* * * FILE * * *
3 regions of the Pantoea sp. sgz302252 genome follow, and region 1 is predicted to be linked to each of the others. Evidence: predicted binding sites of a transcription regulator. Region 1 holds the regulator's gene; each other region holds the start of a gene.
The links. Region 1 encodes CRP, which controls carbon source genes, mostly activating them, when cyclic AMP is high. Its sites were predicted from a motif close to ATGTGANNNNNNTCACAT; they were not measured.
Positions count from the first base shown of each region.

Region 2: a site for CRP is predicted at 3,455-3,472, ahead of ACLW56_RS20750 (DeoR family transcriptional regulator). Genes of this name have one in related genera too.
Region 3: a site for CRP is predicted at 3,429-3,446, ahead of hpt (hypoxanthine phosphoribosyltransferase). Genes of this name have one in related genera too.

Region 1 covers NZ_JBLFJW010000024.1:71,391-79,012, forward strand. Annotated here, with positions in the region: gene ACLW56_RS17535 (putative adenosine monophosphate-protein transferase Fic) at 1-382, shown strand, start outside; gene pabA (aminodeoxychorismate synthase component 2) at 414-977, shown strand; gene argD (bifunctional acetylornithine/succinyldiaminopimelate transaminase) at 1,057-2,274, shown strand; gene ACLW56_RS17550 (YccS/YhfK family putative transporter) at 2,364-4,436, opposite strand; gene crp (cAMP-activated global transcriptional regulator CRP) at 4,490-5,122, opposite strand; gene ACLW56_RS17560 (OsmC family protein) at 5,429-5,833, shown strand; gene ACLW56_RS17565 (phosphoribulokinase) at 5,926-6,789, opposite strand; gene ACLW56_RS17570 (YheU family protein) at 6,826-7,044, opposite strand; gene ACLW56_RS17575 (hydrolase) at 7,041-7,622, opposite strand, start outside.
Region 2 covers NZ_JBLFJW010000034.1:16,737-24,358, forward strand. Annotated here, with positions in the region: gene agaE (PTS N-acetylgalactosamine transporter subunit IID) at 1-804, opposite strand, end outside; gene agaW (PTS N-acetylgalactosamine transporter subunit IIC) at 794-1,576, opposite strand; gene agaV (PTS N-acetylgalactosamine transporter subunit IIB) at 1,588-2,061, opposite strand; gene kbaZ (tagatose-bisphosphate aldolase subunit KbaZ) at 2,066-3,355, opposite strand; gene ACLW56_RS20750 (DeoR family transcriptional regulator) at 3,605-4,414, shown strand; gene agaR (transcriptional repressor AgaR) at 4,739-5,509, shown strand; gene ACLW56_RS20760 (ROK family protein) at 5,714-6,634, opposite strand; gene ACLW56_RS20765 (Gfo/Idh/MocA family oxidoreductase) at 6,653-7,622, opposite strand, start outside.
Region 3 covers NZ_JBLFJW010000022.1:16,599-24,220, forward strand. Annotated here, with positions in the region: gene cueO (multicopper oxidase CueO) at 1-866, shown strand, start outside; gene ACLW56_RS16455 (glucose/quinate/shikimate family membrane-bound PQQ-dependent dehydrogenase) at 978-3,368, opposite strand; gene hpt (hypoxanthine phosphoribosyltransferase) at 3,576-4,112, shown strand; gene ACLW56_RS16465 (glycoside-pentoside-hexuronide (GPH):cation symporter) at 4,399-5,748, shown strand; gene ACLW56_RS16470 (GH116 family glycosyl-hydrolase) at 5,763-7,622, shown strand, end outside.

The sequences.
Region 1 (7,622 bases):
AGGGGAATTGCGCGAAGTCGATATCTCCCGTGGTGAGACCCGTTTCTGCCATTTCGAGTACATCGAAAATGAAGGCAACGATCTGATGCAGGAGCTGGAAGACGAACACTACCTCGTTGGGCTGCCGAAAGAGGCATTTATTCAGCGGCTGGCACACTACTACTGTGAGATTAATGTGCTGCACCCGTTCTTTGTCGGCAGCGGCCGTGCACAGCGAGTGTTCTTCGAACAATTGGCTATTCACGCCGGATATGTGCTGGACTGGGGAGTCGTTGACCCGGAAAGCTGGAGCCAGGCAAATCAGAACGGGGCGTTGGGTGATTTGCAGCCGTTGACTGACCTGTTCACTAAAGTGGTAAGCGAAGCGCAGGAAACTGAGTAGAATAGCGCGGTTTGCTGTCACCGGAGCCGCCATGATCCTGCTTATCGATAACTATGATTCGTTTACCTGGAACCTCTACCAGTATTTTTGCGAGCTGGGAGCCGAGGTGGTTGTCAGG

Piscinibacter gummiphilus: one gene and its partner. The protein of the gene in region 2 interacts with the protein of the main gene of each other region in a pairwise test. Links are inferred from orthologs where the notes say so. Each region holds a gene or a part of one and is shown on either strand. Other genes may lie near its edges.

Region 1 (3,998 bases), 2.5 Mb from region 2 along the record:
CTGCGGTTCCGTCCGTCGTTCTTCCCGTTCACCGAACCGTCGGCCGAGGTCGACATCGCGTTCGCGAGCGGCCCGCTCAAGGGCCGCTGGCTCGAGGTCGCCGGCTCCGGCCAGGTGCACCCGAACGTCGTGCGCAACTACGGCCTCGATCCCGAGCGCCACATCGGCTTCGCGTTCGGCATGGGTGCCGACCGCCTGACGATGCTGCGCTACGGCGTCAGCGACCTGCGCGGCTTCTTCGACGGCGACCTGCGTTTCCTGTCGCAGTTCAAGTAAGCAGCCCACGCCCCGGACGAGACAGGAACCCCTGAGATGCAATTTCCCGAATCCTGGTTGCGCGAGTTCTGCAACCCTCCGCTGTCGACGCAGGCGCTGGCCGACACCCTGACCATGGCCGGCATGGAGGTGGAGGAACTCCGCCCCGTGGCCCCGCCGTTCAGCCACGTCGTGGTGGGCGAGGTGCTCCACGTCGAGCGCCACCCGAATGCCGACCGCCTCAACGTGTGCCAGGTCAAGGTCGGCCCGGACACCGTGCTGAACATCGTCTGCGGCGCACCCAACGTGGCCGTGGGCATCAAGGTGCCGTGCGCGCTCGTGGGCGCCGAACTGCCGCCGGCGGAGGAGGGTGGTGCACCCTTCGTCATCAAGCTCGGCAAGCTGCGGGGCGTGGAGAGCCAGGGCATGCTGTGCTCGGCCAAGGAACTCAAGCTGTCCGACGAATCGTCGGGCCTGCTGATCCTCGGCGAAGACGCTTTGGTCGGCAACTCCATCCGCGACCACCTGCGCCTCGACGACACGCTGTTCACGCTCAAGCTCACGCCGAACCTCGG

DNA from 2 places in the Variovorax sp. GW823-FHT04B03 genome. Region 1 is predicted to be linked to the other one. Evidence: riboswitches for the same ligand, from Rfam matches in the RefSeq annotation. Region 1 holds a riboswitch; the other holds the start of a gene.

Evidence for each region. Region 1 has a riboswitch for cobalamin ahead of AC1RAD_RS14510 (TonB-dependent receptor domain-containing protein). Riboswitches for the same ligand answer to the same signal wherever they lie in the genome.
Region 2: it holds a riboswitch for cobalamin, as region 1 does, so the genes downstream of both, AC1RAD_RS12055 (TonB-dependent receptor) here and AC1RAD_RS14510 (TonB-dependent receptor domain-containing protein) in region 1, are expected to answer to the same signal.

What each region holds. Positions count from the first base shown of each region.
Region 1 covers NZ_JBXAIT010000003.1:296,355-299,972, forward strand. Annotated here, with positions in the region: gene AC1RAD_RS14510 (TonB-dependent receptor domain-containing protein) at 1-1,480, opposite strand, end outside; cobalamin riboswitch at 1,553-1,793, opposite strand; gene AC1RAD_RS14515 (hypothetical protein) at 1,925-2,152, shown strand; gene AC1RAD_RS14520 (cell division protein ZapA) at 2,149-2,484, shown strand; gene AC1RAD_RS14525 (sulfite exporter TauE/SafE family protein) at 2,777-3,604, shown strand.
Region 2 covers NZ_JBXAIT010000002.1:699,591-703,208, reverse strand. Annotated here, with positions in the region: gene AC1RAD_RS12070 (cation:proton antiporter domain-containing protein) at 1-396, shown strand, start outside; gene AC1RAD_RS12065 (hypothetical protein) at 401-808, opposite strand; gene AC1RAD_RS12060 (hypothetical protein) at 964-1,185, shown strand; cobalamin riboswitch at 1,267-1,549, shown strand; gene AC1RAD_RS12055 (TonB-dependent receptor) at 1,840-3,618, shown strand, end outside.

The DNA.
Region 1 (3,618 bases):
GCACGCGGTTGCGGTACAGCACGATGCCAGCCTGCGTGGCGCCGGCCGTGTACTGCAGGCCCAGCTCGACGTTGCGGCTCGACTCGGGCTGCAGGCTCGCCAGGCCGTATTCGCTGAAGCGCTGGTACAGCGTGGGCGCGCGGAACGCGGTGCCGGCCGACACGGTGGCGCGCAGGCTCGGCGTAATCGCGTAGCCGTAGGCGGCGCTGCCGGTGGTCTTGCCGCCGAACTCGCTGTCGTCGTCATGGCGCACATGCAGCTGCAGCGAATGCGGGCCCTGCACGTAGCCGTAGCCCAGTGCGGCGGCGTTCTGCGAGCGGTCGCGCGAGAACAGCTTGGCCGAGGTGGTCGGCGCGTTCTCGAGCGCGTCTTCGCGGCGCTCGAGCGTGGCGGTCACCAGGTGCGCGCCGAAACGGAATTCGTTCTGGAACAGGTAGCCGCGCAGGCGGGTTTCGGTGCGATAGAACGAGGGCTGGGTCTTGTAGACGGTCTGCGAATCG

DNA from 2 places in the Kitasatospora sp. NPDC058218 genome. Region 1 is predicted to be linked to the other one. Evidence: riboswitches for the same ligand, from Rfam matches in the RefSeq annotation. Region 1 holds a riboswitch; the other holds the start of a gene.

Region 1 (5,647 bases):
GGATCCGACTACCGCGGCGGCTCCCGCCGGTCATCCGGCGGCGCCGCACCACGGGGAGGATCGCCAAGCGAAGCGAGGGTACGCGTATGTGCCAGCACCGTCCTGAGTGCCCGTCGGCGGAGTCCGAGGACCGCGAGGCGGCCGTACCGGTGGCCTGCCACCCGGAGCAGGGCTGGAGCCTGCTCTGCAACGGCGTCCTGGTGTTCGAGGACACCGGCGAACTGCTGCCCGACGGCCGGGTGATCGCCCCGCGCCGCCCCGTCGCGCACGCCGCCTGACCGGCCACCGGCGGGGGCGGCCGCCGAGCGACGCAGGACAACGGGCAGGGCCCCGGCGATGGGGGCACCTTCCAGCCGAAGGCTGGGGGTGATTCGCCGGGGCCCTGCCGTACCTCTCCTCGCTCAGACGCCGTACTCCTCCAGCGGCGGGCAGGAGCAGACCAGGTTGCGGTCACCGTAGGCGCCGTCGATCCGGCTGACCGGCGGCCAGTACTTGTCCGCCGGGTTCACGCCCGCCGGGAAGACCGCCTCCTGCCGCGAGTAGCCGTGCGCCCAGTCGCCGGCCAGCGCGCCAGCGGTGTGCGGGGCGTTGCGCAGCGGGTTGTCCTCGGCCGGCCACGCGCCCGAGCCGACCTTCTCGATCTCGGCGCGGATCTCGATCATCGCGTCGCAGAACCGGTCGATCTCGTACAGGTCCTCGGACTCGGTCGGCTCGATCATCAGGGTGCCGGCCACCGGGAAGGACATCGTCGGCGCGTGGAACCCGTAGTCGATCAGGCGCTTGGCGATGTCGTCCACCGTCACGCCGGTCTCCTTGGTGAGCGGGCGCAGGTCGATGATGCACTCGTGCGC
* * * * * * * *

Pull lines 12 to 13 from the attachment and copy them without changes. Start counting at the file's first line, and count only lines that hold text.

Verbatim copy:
Piscinibacter gummiphilus: one gene and its partner. The protein of the gene in region 2 interacts with the protein of the main gene of each other region in a pairwise test. Links are inferred from orthologs where the notes say so. Each region holds a gene or a part of one and is shown on either strand. Other genes may lie near its edges.

Region 1 (3,998 bases), 2.5 Mb from region 2 along the record: